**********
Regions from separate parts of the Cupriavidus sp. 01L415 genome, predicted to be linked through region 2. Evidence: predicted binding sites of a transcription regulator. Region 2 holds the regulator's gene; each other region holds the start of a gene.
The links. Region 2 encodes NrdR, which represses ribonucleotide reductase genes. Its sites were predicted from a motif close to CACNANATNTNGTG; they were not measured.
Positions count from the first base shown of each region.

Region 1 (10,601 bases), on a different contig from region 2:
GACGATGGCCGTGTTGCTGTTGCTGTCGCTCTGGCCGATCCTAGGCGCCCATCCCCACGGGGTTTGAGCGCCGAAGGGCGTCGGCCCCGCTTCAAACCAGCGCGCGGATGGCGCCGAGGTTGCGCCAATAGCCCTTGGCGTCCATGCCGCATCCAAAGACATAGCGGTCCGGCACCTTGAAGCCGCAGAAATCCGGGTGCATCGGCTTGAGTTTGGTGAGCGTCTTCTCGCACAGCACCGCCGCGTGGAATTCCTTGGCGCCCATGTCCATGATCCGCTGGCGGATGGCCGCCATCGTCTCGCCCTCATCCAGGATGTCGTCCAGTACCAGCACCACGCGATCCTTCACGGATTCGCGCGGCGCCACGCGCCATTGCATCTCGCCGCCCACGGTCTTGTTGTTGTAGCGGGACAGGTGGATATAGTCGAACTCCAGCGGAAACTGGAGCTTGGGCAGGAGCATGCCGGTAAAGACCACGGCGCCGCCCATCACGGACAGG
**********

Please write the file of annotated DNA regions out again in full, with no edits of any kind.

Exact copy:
Regions from separate parts of the Cupriavidus sp. 01L415 genome, predicted to be linked through region 2. Evidence: predicted binding sites of a transcription regulator. Region 2 holds the regulator's gene; each other region holds the start of a gene.
The links. Region 2 encodes NrdR, which represses ribonucleotide reductase genes. Its sites were predicted from a motif close to CACNANATNTNGTG; they were not measured.
Positions count from the first base shown of each region.

Region 1 (10,601 bases), on a different contig from region 2:
GACGATGGCCGTGTTGCTGTTGCTGTCGCTCTGGCCGATCCTAGGCGCCCATCCCCACGGGGTTTGAGCGCCGAAGGGCGTCGGCCCCGCTTCAAACCAGCGCGCGGATGGCGCCGAGGTTGCGCCAATAGCCCTTGGCGTCCATGCCGCATCCAAAGACATAGCGGTCCGGCACCTTGAAGCCGCAGAAATCCGGGTGCATCGGCTTGAGTTTGGTGAGCGTCTTCTCGCACAGCACCGCCGCGTGGAATTCCTTGGCGCCCATGTCCATGATCCGCTGGCGGATGGCCGCCATCGTCTCGCCCTCATCCAGGATGTCGTCCAGTACCAGCACCACGCGATCCTTCACGGATTCGCGCGGCGCCACGCGCCATTGCATCTCGCCGCCCACGGTCTTGTTGTTGTAGCGGGACAGGTGGATATAGTCGAACTCCAGCGGAAACTGGAGCTTGGGCAGGAGCATGCCGGTAAAGACCACGGCGCCGCCCATCACGGACAGG